Tis the season for white-knuckling the door arm, testing out the passenger side fantasy brakes, and forgetting to breathe through intersections. My oldest daughter just got her permit. When I asked my mother what she remembers about my own first days on the roads, she shrugged. “You’d already been driving for so long,” she said.
I learned to drive when I was ten. Self-taught and under the kind of pressure my own daughter doesn’t feel as she automatically adjusts the seat, mirrors, cabin temperature and pulls out onto a paved road.
The baler had broken down at a hayfield we called The Willows. Whatever was wrong with it couldn’t be fixed on site. We’d have to head home early. Before the thrill of that set in, however, my father growled at me from underneath the machine, “Go get the truck.”
I had never driven before and glanced across the ten or so acres between us and the vehicle. “Doesn’t it have one of those clutch things?” I said.
My father, ever the patient teacher amended his earlier command: “Go get the goddamned truck.”
Peering through a windshield filthy with flyspecks and bits of last year’s silage, I bucked and stalled across the field towards my father. The ripped seat pinched the skin on my thighs. Every rut yanked the steering wheel out of my feeble grasp and threatened my shoulders’ connective tissues. The trip dislodged a nest of hornets from the glove box and some of my bodily organs that have never completely re-anchored themselves. At several points, the passenger side door flew open and then slammed shut again, but I pitched forward, started and re-started, my only fear rooted in what would happen if I couldn’t complete my assigned task.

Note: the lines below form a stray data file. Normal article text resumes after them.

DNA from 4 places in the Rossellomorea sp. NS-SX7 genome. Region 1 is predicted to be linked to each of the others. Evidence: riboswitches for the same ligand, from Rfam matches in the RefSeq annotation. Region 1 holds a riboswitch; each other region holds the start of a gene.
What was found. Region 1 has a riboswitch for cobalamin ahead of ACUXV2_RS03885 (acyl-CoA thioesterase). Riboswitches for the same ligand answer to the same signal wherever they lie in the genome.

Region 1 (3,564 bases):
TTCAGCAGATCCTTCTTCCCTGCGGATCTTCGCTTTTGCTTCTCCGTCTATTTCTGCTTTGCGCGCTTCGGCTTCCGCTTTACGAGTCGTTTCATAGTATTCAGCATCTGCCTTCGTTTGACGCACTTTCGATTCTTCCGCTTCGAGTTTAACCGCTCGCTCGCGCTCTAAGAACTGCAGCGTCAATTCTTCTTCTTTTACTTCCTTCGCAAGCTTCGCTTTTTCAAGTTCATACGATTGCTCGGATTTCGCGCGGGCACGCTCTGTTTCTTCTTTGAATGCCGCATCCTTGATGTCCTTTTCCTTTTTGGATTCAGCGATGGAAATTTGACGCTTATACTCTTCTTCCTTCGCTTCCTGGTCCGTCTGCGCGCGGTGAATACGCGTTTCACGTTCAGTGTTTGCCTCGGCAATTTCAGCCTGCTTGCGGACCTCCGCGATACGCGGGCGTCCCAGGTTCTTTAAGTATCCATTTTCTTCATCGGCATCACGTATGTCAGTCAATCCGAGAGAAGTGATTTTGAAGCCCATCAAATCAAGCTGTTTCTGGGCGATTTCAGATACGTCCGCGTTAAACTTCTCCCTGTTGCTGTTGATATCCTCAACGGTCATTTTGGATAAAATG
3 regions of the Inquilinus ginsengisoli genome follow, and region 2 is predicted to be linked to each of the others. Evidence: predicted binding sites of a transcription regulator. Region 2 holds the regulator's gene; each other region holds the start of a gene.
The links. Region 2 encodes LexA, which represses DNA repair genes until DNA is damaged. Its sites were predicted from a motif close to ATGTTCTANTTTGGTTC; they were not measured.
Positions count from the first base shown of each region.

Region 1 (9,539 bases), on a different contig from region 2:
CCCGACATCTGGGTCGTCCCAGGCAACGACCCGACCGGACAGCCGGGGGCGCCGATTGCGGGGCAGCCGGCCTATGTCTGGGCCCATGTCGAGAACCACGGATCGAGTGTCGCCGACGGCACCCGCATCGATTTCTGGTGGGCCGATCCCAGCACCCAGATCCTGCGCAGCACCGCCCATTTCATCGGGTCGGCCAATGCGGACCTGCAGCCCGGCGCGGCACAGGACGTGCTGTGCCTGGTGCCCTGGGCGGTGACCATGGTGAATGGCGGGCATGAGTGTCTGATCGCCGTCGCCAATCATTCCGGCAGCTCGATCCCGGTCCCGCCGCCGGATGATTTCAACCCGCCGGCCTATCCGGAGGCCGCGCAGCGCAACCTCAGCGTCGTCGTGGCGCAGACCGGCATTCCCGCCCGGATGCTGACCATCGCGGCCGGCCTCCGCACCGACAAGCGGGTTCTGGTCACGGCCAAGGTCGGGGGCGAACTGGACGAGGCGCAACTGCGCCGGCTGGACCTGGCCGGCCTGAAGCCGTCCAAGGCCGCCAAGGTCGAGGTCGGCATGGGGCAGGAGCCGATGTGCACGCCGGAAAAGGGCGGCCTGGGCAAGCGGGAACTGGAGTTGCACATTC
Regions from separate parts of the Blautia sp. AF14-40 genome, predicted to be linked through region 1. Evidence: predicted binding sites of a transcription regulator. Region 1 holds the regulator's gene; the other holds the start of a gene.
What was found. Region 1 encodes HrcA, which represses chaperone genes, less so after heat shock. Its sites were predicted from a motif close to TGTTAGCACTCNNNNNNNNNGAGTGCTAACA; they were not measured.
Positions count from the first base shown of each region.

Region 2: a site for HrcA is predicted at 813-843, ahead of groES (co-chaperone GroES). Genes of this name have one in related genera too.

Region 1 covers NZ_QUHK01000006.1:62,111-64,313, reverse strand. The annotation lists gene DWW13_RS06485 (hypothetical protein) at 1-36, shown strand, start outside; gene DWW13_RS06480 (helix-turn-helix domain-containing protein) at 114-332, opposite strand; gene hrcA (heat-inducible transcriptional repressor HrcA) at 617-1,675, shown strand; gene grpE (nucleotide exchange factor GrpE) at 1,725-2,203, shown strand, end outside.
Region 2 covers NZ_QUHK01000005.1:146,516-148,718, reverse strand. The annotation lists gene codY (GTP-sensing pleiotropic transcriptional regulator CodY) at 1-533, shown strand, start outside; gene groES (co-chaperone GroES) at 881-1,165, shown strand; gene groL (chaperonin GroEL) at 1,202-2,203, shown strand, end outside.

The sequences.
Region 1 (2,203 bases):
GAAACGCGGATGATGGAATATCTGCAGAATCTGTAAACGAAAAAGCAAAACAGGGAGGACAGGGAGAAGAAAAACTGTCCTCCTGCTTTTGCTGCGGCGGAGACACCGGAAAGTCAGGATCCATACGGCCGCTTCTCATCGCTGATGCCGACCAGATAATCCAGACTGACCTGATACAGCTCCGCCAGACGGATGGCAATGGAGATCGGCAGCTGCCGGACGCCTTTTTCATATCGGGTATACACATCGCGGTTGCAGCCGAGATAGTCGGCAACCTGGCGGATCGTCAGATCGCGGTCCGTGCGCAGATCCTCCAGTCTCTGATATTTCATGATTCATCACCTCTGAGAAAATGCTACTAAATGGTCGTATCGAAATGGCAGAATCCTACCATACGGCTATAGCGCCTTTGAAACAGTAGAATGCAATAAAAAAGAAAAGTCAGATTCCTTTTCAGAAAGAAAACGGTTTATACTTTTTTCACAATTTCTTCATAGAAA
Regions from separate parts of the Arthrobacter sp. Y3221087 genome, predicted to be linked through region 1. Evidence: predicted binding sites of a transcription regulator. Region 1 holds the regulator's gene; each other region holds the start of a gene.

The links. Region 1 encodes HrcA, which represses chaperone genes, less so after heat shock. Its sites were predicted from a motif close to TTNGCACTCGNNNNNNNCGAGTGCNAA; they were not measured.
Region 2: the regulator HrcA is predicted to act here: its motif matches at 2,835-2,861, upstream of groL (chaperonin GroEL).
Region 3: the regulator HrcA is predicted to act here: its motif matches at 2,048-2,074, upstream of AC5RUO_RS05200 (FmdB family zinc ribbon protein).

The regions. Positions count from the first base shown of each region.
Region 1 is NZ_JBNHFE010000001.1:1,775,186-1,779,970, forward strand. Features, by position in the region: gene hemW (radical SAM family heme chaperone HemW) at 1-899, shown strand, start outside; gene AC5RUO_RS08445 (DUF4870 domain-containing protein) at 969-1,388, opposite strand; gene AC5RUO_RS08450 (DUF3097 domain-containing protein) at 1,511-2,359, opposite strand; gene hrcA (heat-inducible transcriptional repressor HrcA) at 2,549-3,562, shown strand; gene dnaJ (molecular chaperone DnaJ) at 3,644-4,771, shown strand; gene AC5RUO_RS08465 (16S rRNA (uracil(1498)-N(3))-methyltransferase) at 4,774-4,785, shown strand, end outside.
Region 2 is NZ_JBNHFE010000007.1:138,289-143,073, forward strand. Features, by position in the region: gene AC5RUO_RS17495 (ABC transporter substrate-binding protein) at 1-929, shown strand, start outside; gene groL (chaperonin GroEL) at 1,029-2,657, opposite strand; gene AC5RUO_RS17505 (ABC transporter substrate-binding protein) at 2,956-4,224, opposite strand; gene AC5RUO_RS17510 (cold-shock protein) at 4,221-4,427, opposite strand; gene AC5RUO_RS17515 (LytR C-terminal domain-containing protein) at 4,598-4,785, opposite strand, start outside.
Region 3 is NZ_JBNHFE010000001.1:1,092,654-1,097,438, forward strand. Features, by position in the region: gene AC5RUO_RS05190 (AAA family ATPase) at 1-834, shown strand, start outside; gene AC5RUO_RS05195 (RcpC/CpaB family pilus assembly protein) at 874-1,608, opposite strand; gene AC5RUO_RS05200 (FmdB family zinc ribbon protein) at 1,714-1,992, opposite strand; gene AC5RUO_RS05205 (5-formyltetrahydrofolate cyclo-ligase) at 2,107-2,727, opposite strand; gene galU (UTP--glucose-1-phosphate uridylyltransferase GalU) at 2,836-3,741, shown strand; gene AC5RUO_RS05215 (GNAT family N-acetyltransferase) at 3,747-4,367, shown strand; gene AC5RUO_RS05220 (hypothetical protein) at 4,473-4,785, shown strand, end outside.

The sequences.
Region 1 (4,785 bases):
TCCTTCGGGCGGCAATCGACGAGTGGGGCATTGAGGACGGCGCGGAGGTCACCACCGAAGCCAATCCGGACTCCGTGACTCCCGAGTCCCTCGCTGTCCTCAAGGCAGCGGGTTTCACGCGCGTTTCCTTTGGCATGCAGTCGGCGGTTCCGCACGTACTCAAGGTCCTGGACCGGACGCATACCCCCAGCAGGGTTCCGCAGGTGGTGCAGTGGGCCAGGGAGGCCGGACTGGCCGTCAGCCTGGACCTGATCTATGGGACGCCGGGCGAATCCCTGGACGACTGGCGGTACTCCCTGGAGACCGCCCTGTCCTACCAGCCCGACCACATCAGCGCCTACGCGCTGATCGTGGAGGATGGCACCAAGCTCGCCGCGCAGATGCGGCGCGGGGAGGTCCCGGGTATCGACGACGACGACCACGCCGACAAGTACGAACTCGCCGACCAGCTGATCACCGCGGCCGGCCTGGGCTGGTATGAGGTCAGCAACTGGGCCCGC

When Beatrice successfully completed her first Dunkin Donuts drive-thru without incident, we fist pumped and I told her what a great job she did. My own father’s method of praise was a little different. As I neared the busted baler that day several decades ago, he moved directly in front of me and stood there, one hand on his hip, one shading his eyes from the sun. I kept thinking: he’ll move. Then praying; he’ll move. Then screaming: “MOVE!” But even when I landed in one final, airborne lurch just inches away from him, the engine cutting out mid-air, he didn’t flinch.
I hope Beatrice would describe me as a good driving teacher, that she would say I’m calmer at least than she expected I might be. But I will never be the teacher my father was. Sure, patience and praise have their place, but my father possessed none of the doubts I seem to have whenever my children begin something new. Where I brace myself and offer gratuitous advice, he ignored the situation, perhaps because he trusted me to figure it out. What inspired him to stand before me that day was not foolishness but his own brand of faith. He never doubted my abilities, so why would I?
Tomorrow, as we set out to negotiate rush hour traffic and three-point turns, I hope I remember his lesson.